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LUCAS on a trip to NIMAR in Morocco

It was more than two years in the making, but despite the delays, giving up was not an option. In May, eighteen staff members of LUCAS and the Faculty of Archaeology visited NIMAR.

The idea for LUCAS to visit the institute in Morocco came from Academic Director Sybille Lammes. ‘I first heard about NIMAR when I was appointed as AD,’ she says. ‘I immediately thought it was interesting. LUCAS mostly focuses on Europe, but Europe has a blend of many other cultures as well. A visit to NIMAR seemed the perfect opportunity for us to learn how this interculturality works.’

NIMAR director Léon Buskens was immediately enthusiastic when Lammes contacted him about the idea. NIMAR has a national mission. ‘We enjoy working with all our colleagues from the Netherlands, but LUCAS’ interest aligns particularly well with our priorities such as migration and museum and heritage studies,’ he explains. ‘We’d like to strengthen our collaboration in all these areas, in order for NIMAR to become a fruitful workplace for even more colleagues and students from Leiden University in areas that aren’t usually associated with Morocco. This also helps to decolonise knowledge.’

‘Amazingly intense’

That is why the trip got the go-ahead. After a few members of the Faculty of Archaeology joined in, the first plans were made. ‘We asked all the participants about their interests and any activities they wanted to do in Morocco,’ research coordinator Elise Alberts says. ‘We built the programme based on that.’ It resulted in a trip filled with visits to archaeological excavation sites, museums, a synagogue and the University of Rabat. ‘It was super intense but in an amazing way,’ Lammes summarises. ‘It took a while for all the impressions to sink in, but it was clear we wanted to continue doing this.’

Next steps

‘By now, concrete plans for the future have been made. There will be a follow-up trip with Sybille and a smaller group in the autumn to continue working on their project about games and heritage,’ says Buskens. ‘Esther op de Beek is going to help NIMAR strengthen the Dutch presence at the next book fair, and we’re going to collaborate with Pieter ter Keurs in the field of museum studies. We’re also going to see if we can develop an exhibition on the borders of the Roman Empire.’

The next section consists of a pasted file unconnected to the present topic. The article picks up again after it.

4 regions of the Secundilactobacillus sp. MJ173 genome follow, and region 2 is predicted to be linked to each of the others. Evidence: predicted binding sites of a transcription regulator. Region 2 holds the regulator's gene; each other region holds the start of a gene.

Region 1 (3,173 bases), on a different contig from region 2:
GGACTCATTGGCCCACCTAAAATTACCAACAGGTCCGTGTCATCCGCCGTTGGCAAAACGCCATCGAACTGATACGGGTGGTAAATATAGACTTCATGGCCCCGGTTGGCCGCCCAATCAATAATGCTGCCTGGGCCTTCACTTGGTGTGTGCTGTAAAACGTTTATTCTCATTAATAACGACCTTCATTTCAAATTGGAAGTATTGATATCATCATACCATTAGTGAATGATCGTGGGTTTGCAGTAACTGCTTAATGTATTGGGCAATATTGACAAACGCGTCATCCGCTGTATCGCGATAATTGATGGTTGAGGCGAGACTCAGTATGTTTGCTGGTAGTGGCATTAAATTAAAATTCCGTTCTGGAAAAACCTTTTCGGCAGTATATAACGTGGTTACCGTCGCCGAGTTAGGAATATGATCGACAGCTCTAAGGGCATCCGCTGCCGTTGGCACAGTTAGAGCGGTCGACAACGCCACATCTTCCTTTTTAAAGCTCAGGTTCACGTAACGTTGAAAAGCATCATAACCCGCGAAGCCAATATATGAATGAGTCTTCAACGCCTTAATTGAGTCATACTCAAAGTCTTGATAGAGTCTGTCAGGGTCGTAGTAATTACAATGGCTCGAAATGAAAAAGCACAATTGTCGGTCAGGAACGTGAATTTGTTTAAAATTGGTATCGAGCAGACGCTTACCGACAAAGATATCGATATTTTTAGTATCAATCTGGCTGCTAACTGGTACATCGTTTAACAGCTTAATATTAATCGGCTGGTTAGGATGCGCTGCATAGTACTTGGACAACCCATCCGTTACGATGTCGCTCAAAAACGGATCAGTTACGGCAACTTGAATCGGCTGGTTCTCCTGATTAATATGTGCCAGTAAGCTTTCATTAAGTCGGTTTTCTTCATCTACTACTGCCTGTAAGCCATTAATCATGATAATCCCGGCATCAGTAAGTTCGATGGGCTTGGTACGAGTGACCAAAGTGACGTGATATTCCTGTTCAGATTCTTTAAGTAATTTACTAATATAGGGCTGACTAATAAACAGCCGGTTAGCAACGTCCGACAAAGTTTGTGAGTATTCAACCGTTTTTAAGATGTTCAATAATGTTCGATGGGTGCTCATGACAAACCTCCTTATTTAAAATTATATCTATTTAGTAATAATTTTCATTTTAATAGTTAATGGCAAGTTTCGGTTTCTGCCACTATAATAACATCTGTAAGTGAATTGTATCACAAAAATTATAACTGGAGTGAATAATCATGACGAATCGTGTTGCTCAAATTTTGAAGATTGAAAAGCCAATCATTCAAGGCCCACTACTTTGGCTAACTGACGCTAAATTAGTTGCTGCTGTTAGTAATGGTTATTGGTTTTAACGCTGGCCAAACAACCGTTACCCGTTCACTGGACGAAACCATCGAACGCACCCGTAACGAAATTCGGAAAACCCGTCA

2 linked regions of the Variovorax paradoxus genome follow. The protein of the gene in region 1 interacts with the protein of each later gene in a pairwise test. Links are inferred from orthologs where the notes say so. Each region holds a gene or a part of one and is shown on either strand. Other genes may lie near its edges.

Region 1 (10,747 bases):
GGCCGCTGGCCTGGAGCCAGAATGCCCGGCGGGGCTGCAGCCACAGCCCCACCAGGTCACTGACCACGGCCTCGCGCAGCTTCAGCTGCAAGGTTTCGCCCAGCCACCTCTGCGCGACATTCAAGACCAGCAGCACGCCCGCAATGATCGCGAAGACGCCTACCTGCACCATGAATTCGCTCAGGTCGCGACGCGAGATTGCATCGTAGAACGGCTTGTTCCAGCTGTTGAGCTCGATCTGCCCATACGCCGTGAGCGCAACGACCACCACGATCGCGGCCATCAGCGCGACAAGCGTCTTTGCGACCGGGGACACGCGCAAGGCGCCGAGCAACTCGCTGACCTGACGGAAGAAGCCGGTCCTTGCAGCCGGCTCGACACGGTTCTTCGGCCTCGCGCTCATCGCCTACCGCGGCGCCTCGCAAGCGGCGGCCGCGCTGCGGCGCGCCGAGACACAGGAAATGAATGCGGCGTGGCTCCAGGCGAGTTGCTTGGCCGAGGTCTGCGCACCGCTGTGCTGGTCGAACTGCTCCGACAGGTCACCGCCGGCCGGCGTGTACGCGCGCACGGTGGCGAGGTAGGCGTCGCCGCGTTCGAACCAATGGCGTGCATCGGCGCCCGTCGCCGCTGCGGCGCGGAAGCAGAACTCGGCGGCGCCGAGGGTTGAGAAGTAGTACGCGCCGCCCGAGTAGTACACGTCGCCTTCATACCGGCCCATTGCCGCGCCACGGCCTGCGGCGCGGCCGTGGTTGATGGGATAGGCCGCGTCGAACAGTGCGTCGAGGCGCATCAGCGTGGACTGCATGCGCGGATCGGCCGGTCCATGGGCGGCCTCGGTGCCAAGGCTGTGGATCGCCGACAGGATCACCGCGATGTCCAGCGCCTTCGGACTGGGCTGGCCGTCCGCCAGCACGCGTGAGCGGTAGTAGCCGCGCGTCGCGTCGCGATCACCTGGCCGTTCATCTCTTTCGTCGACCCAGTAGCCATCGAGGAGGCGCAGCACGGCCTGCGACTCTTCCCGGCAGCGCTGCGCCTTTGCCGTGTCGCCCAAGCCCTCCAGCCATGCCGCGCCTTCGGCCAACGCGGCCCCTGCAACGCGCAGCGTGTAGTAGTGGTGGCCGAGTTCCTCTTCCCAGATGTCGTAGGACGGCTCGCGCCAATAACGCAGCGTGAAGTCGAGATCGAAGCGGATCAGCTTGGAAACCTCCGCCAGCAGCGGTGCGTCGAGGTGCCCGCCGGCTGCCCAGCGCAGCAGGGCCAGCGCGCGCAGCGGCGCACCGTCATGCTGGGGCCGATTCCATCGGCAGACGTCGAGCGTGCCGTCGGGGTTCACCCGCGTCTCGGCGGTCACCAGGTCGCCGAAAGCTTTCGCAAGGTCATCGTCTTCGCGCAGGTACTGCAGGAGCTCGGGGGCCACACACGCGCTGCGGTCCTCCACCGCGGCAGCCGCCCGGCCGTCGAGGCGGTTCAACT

Broader collaborations are also in the works, although these may take a bit longer. ‘We might seek to have the bigger ideas financed by funds and grants,’ Alberts explains. This is not an issue for Lammes. As far as she is concerned, the collaboration will be a long-term project anyway. ‘I’d like to set up activities that allow us to have more reciprocity, by using knowledge that is not only Western and having students and lecturers who are not only from the West. That way LUCAS can really represent Europe and its versatility, but I realise that’s a long process.’

The first participants have evaluated the trip. Some of the reactions:

'For me the most important thing was to get the cooperation between NIMAR and the Leiden base a bit out of the archeology bubble and to involve topics that connect more intensely to the LUCAS expertise.' Frans-Willem Korsten

'A great connecting trip with several institutions, the university, museums and other cultural institutions. As a (partly) Africanist, and an anthropologist, I was surprised and amazed about how incredibly connected Morocco is to West and Central Africa.' Hugo DeBlock

'As a member of the LUCAS delegation at NIMAR, my experience and impressions are extremely positive. Despite the variety of my colleagues’ background , possible synergies can be envisioned.' Annachiara Raia

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